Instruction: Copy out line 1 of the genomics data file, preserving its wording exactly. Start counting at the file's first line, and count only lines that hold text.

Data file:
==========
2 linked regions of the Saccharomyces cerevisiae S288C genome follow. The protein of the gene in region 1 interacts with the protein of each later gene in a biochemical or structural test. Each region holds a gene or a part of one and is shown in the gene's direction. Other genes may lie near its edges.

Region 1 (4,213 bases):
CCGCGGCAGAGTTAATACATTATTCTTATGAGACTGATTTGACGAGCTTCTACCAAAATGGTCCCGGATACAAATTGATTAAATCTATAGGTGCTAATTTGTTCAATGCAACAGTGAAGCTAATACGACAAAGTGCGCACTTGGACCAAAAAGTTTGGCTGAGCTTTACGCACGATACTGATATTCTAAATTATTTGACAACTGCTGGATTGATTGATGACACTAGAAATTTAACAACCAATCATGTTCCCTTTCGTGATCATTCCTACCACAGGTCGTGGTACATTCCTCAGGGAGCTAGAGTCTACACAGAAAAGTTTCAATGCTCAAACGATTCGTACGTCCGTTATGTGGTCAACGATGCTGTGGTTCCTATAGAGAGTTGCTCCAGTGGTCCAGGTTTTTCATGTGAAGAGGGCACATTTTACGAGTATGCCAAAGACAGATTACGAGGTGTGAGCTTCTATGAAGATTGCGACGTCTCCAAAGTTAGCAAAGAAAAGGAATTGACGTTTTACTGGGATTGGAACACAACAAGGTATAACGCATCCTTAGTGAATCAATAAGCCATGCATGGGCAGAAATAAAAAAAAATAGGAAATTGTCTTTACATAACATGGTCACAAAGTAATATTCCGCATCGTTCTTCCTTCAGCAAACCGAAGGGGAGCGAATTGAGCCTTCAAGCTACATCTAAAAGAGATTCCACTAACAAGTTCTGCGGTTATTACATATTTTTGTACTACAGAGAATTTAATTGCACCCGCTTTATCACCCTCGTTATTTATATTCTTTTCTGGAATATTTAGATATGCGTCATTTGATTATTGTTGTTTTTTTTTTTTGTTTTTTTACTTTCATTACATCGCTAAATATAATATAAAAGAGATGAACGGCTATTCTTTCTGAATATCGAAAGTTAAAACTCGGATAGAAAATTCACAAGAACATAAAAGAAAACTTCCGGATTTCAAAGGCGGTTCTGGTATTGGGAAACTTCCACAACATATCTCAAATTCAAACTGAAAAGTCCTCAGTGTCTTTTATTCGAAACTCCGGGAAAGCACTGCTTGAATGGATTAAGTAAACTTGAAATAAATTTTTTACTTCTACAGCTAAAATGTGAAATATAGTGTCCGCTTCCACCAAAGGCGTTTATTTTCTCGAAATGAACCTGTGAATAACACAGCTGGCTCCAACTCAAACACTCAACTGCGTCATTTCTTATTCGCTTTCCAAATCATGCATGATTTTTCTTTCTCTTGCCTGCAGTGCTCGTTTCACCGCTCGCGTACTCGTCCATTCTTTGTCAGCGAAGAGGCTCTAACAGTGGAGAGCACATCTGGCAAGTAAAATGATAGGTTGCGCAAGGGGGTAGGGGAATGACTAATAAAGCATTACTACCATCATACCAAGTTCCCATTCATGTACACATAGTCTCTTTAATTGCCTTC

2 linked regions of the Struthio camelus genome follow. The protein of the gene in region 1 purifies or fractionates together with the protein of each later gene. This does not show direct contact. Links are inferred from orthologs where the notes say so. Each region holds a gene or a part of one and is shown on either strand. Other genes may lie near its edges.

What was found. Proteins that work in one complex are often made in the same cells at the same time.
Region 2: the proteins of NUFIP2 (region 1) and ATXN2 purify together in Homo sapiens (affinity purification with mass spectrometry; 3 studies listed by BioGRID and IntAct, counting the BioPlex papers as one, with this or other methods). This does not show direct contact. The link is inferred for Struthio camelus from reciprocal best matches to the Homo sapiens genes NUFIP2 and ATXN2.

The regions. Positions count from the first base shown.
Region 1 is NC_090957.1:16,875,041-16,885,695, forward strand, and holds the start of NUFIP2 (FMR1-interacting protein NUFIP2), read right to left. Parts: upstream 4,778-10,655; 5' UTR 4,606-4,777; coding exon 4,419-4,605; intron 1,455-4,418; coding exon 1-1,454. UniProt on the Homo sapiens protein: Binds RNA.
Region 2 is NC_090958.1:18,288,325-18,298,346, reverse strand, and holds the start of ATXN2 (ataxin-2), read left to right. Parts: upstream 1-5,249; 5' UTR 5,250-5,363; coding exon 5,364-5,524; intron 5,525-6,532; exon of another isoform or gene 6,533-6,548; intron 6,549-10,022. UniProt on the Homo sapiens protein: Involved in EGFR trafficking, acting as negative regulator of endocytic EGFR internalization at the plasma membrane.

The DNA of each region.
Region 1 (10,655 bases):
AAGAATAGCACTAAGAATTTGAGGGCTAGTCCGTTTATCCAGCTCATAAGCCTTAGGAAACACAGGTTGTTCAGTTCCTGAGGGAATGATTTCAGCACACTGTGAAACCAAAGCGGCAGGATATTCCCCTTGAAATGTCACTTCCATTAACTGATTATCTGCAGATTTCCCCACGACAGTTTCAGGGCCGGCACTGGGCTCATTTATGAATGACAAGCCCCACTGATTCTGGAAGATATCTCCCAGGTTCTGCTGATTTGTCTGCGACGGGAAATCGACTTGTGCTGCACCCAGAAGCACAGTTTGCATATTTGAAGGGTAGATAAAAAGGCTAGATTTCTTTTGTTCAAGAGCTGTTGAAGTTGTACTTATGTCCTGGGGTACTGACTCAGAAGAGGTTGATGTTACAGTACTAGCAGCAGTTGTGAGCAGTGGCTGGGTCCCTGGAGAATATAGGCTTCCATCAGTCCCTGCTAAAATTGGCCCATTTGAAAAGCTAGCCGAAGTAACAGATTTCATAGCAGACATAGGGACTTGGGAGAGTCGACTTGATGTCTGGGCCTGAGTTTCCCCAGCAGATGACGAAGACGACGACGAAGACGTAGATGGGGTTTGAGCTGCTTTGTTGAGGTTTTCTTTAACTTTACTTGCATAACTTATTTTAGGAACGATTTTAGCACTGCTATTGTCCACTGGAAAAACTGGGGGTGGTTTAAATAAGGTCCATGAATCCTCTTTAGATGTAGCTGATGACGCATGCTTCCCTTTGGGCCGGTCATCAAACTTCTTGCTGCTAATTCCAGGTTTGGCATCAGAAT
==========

2 linked regions of the Saccharomyces cerevisiae S288C genome follow. The protein of the gene in region 1 interacts with the protein of each later gene in a biochemical or structural test. Each region holds a gene or a part of one and is shown in the gene's direction. Other genes may lie near its edges.